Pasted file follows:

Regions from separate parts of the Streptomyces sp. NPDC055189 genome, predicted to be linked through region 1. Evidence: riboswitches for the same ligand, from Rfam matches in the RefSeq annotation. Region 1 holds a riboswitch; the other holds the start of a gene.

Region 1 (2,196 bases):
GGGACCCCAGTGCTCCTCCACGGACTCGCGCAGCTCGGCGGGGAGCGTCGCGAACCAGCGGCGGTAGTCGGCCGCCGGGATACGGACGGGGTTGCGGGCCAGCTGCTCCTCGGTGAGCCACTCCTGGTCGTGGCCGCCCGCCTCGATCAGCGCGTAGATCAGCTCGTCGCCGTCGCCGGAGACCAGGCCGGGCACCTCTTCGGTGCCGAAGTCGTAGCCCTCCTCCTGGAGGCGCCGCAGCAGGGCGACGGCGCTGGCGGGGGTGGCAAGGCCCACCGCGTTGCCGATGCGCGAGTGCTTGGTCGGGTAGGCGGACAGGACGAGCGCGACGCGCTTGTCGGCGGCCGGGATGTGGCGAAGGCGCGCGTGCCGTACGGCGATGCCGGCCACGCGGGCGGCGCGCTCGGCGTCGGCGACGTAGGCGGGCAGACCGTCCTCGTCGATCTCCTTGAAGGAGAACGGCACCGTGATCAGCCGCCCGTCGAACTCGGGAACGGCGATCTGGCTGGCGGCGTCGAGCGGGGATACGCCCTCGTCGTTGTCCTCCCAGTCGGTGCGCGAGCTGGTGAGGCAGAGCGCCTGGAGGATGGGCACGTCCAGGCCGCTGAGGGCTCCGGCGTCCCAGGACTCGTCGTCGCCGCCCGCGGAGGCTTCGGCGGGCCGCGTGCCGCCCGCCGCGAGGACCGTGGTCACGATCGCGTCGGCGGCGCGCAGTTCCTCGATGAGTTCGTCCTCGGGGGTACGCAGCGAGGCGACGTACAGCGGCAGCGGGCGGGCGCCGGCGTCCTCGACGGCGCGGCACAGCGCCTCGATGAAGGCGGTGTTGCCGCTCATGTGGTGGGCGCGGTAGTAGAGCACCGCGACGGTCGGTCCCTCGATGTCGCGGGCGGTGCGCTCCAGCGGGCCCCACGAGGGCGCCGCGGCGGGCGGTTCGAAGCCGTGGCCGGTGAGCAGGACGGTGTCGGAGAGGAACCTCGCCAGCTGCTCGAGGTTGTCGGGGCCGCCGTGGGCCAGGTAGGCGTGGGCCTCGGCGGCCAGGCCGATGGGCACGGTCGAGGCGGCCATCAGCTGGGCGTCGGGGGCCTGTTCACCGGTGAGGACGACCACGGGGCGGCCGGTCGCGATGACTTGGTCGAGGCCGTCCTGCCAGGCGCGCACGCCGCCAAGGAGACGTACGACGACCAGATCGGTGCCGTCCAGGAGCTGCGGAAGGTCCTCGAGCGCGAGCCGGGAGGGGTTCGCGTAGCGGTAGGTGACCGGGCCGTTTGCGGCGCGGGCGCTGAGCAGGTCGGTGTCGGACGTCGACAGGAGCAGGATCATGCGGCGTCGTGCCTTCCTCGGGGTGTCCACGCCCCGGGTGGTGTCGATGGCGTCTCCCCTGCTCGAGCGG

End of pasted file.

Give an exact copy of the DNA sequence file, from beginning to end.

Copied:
Regions from separate parts of the Streptomyces sp. NPDC055189 genome, predicted to be linked through region 1. Evidence: riboswitches for the same ligand, from Rfam matches in the RefSeq annotation. Region 1 holds a riboswitch; the other holds the start of a gene.

Region 1 (2,196 bases):
GGGACCCCAGTGCTCCTCCACGGACTCGCGCAGCTCGGCGGGGAGCGTCGCGAACCAGCGGCGGTAGTCGGCCGCCGGGATACGGACGGGGTTGCGGGCCAGCTGCTCCTCGGTGAGCCACTCCTGGTCGTGGCCGCCCGCCTCGATCAGCGCGTAGATCAGCTCGTCGCCGTCGCCGGAGACCAGGCCGGGCACCTCTTCGGTGCCGAAGTCGTAGCCCTCCTCCTGGAGGCGCCGCAGCAGGGCGACGGCGCTGGCGGGGGTGGCAAGGCCCACCGCGTTGCCGATGCGCGAGTGCTTGGTCGGGTAGGCGGACAGGACGAGCGCGACGCGCTTGTCGGCGGCCGGGATGTGGCGAAGGCGCGCGTGCCGTACGGCGATGCCGGCCACGCGGGCGGCGCGCTCGGCGTCGGCGACGTAGGCGGGCAGACCGTCCTCGTCGATCTCCTTGAAGGAGAACGGCACCGTGATCAGCCGCCCGTCGAACTCGGGAACGGCGATCTGGCTGGCGGCGTCGAGCGGGGATACGCCCTCGTCGTTGTCCTCCCAGTCGGTGCGCGAGCTGGTGAGGCAGAGCGCCTGGAGGATGGGCACGTCCAGGCCGCTGAGGGCTCCGGCGTCCCAGGACTCGTCGTCGCCGCCCGCGGAGGCTTCGGCGGGCCGCGTGCCGCCCGCCGCGAGGACCGTGGTCACGATCGCGTCGGCGGCGCGCAGTTCCTCGATGAGTTCGTCCTCGGGGGTACGCAGCGAGGCGACGTACAGCGGCAGCGGGCGGGCGCCGGCGTCCTCGACGGCGCGGCACAGCGCCTCGATGAAGGCGGTGTTGCCGCTCATGTGGTGGGCGCGGTAGTAGAGCACCGCGACGGTCGGTCCCTCGATGTCGCGGGCGGTGCGCTCCAGCGGGCCCCACGAGGGCGCCGCGGCGGGCGGTTCGAAGCCGTGGCCGGTGAGCAGGACGGTGTCGGAGAGGAACCTCGCCAGCTGCTCGAGGTTGTCGGGGCCGCCGTGGGCCAGGTAGGCGTGGGCCTCGGCGGCCAGGCCGATGGGCACGGTCGAGGCGGCCATCAGCTGGGCGTCGGGGGCCTGTTCACCGGTGAGGACGACCACGGGGCGGCCGGTCGCGATGACTTGGTCGAGGCCGTCCTGCCAGGCGCGCACGCCGCCAAGGAGACGTACGACGACCAGATCGGTGCCGTCCAGGAGCTGCGGAAGGTCCTCGAGCGCGAGCCGGGAGGGGTTCGCGTAGCGGTAGGTGACCGGGCCGTTTGCGGCGCGGGCGCTGAGCAGGTCGGTGTCGGACGTCGACAGGAGCAGGATCATGCGGCGTCGTGCCTTCCTCGGGGTGTCCACGCCCCGGGTGGTGTCGATGGCGTCTCCCCTGCTCGAGCGG